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Review: 2016 Bentley Continental GT Speed gets you there quickly, quietly in style

The 2015 Bentley Continental Speed GT is a 206-mph land missile that’s also a luxury car. Its twin-turbo 12-cylinder engine pumps out 626 horsepower. The fully loaded GT Speed convertible is priced at $289,000.

Bentley makes some of the most elegant and refined sedans in the world.

But the English car company is no slouch at the track, either. Bentley race cars hold multiple records, including many wins at the 24 Hours of Le Mans and another at last week’s Blancpain GT Sprint Series in the Netherlands.

So it’s not surprising to experience the 2016 Continental GT Speed as a sleek, sophisticated, speedy thoroughbred — a hot rod with haute couture appointments. Like its siblings the GT3 and GT3R, this car was born on the race track.

On the road, it’s a $300,000 slab of rolling art, whispering performance and luxury from the flying Bs on the bonnet and boot to the Bentley insignias on the wheels and valve stem caps.

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The interior is penthouse plush. The waffle-stitched, glove-leather seats — maybe the most comfortable seats in the entire automotive world — are heated and ventilated, have a massage function, and are clad in Beluga and Porpoise. (Relax, PETA. Those are just the names of the leather color choices.) An optional neck warmer turns a nighttime top-down excursion into a fireside cuddle.

The GT Speed even comes with its own cellphone and a Bentley-branded sunglasses case. A trunk-mounted gas oven produces up to 18 fresh scones per hour.

Of course one expects a certain amount of luxury from a vehicle that costs $30,000 more than the average American currently pays for a house. The details do not disappoint. Bentley says it takes 104 worker hours to build a single Continental GT, including 25 hours for stitching the upholstery.

At the Crewe factory, the line turns out an average of 25 Continentals — the company’s bestselling model, which is produced in 10 different engine and body combinations.

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As befits an automobile with the Bentley legacy and sticker price, everything is bank-vault silent. The convertible top goes up and comes down in quiet, balletic moves, signaling its completion with a subtle, dulcet chime, like the sound the bell captain at Claridge’s might make. The trunk opens and closes at the push of a button, in hushed, butler tones.

It’s also plush under the hood. The GT Speed features a gently purring twin turbo 12-cylinder engine that makes 626 horsepower and 607 pound-feet of torque and is capable of 203 mph and zero to sixty in only 4.1 seconds — remarkable for a vehicle that weighs almost 6,000 pounds and drives like it’s floating on a cloud.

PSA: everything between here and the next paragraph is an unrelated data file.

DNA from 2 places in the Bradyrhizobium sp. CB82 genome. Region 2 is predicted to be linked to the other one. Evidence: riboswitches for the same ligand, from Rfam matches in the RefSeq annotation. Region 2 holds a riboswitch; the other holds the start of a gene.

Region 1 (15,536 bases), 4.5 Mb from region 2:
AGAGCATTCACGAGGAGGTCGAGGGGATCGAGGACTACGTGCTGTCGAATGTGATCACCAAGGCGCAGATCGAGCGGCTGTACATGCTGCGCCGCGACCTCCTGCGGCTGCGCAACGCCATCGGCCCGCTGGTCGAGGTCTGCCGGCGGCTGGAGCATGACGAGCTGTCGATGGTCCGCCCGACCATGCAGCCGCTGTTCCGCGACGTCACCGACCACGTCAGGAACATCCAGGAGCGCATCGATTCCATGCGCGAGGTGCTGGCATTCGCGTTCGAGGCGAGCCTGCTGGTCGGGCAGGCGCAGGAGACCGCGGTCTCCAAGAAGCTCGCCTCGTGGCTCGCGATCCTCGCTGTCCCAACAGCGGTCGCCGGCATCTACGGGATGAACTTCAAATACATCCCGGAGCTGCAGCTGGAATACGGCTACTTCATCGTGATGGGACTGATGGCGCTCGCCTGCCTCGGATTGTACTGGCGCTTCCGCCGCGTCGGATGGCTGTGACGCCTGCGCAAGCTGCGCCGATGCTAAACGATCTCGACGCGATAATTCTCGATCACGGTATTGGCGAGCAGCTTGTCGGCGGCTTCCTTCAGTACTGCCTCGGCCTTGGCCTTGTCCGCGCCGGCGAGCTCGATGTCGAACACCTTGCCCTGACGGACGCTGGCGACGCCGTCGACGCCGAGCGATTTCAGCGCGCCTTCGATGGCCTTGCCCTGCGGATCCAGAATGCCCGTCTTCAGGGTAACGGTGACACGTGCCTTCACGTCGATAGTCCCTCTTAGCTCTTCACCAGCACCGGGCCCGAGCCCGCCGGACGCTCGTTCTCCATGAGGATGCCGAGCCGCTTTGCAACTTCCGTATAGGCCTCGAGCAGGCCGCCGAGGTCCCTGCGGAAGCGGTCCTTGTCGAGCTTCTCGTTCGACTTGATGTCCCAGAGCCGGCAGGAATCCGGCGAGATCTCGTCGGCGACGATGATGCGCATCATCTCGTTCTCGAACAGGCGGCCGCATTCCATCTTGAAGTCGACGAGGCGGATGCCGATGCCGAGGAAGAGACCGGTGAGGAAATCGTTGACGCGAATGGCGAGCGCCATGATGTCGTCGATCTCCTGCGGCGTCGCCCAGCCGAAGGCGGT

Rolling down the road, enjoying a little Beethoven or Bach, is like gliding through a symphony hall — stately and smooth. Then slide onto the freeway, nudge the accelerator and discover how quickly and quietly the Speed gains speed. Hello, ninety!

The luxuriant combination of speed and comfort is not exactly efficient. The GT Speed is said to get 12 miles per gallon around town. Despite an engine system that turns the W-12 powerplant into a more efficient W-8 when full power is not needed, fuel consumption maxes out at an advertised 20 mpg on the highway. Even with a 24-gallon tank, you’ll be topping off frequently, and yes, that MSRP does include a $2,600 “gas guzzler” fee.

Bentley says the Continental GT Speed is available in 17 standard colors, and more than 90 custom colors. The company’s name for the one I borrowed is Apple Green.

I can think of other words for it, and none of them is very nice. What happened here? Did a pigment-impaired customer order this car and refuse to take delivery? This is a Bentley! Putting this color on this car is like drawing a mustache on the Mona Lisa.

Driving it is like wearing the loudest pair of pants on a golf course. You get a lot of attention, but perhaps not the sort of attention you want.

England has been handcrafting Bentleys since 1919, first under the direction of founder W.O. Bentley, more recently under the stewardship of Volkswagen, which also owns lesser-known French counterpart Bugatti. (Its better-known sibling, Rolls-Royce, is owned by BMW.)

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Under its German owners, Bentley’s profile is rising. The company sells about 10,000 vehicles a year globally, about one-third of them in the U.S. But soon Crewe’s first SUV, the Bentayga, will begin arriving in dealers. Bentley boasts it is “the most powerful, most luxurious and most exclusive SUV in the world.”

That vehicle, promised to start at $229,000, may unseat the Continental as Bentley’s bestseller. It’s hard to imagine it could beat its sublime combination of performance and luxury.

Charles.fleming@latimes.com


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